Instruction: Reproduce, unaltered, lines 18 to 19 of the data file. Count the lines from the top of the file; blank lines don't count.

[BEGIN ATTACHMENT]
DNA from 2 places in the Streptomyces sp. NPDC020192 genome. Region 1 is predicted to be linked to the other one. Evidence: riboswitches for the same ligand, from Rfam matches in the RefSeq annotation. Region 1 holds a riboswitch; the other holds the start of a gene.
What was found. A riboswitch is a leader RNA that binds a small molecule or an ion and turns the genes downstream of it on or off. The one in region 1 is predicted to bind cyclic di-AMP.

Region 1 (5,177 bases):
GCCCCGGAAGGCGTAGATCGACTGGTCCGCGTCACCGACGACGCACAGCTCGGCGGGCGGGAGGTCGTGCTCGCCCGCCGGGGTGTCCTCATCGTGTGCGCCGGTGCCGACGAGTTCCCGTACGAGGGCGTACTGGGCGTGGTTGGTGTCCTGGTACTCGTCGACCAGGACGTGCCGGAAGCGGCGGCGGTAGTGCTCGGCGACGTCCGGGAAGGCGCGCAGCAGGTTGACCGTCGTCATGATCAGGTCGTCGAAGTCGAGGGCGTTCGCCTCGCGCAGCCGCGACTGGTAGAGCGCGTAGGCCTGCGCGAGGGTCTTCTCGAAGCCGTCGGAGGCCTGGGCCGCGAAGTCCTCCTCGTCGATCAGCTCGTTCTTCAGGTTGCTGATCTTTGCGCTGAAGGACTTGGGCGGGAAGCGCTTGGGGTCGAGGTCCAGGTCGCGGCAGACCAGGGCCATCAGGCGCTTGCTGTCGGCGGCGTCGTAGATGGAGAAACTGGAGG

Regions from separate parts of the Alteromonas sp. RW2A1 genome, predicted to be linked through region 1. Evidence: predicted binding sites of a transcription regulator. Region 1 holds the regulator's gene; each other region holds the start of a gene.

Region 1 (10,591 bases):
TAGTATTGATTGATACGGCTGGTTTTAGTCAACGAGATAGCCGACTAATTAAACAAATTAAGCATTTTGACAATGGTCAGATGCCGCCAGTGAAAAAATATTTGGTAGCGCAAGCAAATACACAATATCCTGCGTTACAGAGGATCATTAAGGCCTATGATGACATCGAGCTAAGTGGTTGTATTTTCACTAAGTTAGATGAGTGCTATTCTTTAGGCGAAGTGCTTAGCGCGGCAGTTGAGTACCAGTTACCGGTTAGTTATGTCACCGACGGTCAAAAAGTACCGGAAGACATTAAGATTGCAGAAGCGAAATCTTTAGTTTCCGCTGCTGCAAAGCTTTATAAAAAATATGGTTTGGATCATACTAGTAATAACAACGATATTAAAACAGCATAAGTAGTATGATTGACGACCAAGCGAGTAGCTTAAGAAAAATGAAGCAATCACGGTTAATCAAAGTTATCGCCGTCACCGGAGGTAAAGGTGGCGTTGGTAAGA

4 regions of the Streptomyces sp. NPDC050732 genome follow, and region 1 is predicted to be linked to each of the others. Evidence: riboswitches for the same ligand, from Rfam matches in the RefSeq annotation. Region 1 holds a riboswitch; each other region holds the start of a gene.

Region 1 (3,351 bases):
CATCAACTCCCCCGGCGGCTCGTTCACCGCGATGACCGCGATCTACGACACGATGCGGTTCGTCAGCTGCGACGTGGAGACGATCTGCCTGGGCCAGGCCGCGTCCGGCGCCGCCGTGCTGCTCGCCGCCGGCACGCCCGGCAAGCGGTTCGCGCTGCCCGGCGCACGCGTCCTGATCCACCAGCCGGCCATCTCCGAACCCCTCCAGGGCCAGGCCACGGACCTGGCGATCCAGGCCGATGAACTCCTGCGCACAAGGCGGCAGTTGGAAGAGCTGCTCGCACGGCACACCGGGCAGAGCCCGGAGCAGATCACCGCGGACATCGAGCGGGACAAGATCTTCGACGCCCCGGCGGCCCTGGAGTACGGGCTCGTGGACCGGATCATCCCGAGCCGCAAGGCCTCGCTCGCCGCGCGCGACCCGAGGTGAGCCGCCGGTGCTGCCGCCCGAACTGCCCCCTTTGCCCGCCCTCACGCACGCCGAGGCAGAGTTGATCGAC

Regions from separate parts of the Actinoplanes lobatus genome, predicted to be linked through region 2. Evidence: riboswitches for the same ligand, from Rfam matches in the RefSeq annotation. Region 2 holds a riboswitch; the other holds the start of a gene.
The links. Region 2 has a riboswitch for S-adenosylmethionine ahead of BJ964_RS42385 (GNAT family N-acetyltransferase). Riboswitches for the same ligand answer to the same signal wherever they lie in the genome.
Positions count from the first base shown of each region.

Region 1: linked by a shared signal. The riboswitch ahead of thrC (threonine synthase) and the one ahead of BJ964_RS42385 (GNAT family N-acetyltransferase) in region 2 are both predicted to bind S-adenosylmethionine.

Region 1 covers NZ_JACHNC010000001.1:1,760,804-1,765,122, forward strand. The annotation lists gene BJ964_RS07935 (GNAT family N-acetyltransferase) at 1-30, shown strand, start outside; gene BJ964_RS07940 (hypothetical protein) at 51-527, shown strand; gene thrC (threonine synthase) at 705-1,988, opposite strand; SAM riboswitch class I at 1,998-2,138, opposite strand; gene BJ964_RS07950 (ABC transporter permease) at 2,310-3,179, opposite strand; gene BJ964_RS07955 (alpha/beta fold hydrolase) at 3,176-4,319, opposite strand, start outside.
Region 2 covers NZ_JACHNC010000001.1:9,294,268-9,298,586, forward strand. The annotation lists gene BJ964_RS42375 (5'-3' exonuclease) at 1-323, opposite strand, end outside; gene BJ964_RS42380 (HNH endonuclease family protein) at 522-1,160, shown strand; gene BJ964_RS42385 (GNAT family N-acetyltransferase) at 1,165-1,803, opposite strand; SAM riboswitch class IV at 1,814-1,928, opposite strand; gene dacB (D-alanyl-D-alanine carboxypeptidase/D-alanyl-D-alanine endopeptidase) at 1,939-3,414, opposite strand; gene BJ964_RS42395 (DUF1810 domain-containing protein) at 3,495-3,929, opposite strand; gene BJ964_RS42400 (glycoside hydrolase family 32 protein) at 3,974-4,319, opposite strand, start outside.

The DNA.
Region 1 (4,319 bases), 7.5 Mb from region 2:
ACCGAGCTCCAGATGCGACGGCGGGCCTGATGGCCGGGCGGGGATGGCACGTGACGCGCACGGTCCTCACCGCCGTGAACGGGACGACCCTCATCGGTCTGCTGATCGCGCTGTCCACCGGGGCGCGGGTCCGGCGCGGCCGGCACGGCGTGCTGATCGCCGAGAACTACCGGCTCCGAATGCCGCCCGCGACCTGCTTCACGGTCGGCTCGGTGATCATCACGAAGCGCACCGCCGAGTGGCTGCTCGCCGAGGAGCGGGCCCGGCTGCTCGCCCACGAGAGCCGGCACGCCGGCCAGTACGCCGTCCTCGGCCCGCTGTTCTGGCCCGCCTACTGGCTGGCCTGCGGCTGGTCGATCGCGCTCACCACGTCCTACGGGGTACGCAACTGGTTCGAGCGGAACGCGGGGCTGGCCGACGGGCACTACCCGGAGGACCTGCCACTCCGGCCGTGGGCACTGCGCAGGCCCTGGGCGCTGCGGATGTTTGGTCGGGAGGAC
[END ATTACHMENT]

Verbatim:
Region 1 (4,319 bases), 7.5 Mb from region 2:
ACCGAGCTCCAGATGCGACGGCGGGCCTGATGGCCGGGCGGGGATGGCACGTGACGCGCACGGTCCTCACCGCCGTGAACGGGACGACCCTCATCGGTCTGCTGATCGCGCTGTCCACCGGGGCGCGGGTCCGGCGCGGCCGGCACGGCGTGCTGATCGCCGAGAACTACCGGCTCCGAATGCCGCCCGCGACCTGCTTCACGGTCGGCTCGGTGATCATCACGAAGCGCACCGCCGAGTGGCTGCTCGCCGAGGAGCGGGCCCGGCTGCTCGCCCACGAGAGCCGGCACGCCGGCCAGTACGCCGTCCTCGGCCCGCTGTTCTGGCCCGCCTACTGGCTGGCCTGCGGCTGGTCGATCGCGCTCACCACGTCCTACGGGGTACGCAACTGGTTCGAGCGGAACGCGGGGCTGGCCGACGGGCACTACCCGGAGGACCTGCCACTCCGGCCGTGGGCACTGCGCAGGCCCTGGGCGCTGCGGATGTTTGGTCGGGAGGAC